Mission and Mammon: A Survey
One-quarter of working Americans say they often or always view their work as a mission from God, according to a Baylor University survey that examines relations between religion and work.
The latest Baylor Religion Survey, released last fall, showed direct connections between religious belief and work attitudes among Americans.
“It’s intriguing that our findings suggest faith beliefs can shape motivations and attitudes toward work, and yet so few churches promote discussions of work issues,” said Mitchell J. Neubert, a management professor in Baylor’s Hankamer School of Business.
“When churches do speak about those issues, few seem to speak positively about profit and starting a business, both of which are critical for vibrant local economies.”
Only 15 percent of respondents say their congregations encourage them to start a business.
The survey summary reported other findings:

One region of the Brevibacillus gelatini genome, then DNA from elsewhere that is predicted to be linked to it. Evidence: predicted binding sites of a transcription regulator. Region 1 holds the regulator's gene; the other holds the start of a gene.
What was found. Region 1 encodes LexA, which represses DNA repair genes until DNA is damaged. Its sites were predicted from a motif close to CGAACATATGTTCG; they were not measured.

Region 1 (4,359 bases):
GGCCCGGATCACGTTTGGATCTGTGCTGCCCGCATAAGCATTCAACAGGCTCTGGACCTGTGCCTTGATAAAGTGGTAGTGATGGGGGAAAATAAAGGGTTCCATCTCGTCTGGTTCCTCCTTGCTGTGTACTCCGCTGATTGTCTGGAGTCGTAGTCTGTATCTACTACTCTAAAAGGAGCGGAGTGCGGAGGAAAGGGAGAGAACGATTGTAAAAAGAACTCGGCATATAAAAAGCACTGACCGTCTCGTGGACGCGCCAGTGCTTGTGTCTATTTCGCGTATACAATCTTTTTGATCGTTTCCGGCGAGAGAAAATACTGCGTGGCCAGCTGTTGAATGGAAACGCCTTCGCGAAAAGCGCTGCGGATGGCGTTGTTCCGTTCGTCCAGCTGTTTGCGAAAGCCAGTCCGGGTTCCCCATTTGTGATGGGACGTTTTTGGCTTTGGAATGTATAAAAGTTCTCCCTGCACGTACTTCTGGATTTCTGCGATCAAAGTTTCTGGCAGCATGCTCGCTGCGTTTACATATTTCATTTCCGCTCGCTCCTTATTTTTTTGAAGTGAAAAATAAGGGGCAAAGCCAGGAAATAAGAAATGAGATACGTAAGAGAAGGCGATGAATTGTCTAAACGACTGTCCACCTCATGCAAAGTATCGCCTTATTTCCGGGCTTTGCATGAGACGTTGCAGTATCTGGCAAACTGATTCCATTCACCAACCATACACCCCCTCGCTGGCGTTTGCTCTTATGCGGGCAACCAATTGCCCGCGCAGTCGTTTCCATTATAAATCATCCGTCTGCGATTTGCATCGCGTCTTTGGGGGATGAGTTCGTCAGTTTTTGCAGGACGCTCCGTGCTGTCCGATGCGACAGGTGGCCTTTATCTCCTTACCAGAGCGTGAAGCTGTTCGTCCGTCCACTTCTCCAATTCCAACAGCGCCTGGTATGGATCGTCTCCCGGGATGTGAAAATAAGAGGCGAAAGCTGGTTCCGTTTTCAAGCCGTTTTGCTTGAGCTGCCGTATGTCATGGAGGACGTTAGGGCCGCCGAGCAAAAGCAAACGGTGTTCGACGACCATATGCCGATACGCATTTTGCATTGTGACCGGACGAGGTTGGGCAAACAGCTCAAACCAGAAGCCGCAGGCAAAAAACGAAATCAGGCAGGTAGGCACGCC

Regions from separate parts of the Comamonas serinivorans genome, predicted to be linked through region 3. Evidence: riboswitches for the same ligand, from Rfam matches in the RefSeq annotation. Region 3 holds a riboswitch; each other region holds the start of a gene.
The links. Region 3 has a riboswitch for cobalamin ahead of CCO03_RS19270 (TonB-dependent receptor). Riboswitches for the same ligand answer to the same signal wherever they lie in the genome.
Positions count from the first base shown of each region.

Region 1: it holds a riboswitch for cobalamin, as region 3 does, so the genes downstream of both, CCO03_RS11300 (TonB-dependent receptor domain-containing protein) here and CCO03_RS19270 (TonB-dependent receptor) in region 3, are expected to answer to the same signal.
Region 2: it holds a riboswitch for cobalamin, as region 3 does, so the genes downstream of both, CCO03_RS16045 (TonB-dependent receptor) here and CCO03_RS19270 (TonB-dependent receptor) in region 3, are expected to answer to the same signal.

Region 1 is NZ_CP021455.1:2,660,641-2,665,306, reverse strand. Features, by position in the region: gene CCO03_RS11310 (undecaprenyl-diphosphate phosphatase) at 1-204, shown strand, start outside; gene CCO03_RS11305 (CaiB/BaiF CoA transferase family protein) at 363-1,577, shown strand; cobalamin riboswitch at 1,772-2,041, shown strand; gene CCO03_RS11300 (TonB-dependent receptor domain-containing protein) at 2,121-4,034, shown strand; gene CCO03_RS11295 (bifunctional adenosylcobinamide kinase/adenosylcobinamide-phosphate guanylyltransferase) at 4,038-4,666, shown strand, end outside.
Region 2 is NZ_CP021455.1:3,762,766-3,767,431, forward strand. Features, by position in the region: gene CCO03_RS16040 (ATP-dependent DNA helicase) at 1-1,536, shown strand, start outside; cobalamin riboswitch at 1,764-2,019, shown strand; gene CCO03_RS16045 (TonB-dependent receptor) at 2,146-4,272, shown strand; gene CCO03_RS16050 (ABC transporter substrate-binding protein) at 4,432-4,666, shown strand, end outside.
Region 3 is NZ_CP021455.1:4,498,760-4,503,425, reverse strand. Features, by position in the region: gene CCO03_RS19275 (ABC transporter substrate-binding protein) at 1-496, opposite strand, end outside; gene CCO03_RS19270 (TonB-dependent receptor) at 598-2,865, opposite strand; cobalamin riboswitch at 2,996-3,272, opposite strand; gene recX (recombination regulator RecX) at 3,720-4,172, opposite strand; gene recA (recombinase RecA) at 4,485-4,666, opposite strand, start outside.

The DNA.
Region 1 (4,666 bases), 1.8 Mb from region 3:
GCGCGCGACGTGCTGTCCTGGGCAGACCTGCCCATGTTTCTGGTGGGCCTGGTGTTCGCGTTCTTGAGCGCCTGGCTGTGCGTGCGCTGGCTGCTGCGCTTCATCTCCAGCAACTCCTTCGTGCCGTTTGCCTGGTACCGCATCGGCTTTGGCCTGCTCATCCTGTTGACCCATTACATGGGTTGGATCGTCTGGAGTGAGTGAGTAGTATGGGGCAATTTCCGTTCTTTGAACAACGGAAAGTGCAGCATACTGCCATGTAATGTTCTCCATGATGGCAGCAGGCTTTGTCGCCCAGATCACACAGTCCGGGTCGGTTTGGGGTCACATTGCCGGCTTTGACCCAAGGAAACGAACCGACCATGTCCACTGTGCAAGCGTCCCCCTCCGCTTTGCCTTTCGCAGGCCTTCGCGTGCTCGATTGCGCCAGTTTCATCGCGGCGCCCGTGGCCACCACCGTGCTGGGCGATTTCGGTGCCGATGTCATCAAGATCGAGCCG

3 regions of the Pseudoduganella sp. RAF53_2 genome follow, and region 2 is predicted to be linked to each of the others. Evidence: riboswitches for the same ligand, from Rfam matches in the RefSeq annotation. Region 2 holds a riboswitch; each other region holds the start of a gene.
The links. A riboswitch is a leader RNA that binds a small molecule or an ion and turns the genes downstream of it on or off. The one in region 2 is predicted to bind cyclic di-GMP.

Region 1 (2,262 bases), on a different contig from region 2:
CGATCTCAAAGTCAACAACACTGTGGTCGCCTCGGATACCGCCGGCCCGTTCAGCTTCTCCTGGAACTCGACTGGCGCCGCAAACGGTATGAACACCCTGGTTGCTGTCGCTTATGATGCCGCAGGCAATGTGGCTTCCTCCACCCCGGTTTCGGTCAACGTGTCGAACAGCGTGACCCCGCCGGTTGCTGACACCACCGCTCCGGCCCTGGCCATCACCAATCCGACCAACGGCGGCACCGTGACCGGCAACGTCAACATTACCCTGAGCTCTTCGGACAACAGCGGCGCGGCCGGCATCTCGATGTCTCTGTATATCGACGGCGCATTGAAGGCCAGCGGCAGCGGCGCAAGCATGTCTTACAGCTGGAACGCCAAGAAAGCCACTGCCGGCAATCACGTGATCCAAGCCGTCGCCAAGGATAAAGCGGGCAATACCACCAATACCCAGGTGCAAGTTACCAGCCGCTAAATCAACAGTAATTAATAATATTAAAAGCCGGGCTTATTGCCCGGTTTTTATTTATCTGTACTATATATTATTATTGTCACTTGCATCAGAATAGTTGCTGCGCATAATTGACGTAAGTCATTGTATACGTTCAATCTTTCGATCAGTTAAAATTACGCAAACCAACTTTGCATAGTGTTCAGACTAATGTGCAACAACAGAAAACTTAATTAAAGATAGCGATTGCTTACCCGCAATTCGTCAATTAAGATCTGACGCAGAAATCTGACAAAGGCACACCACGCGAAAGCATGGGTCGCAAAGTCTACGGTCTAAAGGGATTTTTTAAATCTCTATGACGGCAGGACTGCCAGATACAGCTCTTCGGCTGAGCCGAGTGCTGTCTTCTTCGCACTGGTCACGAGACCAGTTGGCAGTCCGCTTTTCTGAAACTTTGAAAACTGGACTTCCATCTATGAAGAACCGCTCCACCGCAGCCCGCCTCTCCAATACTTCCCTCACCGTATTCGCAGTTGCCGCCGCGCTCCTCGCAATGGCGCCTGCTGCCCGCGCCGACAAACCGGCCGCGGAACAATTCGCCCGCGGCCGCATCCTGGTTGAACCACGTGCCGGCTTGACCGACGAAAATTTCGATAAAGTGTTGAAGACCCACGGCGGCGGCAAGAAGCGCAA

• Individuals who attend religious services regularly and those who take a literal view of the bible are more likely to attribute religious significance to their work.
• Women, African Americans, older workers and Southerners are more likely to attach religious meaning to work.
• More than a third say they pursue excellence in work because of their faith.
• Encouragement of business activity in secular life is most prominent in African American churches and in megachurches of 2,000 or more worshipers.
• American entrepreneurs pray and meditate more than non-entrepreneurs do. One-third pray several times a day or meditate, the survey says. “The differences (between entrepreneurs and non-entrepreneurs) are modest but meaningful,” said Kevin D. Dougherty, a Baylor sociology professor. “It could be that the stress and struggle of new business ventures drive people to their knees.”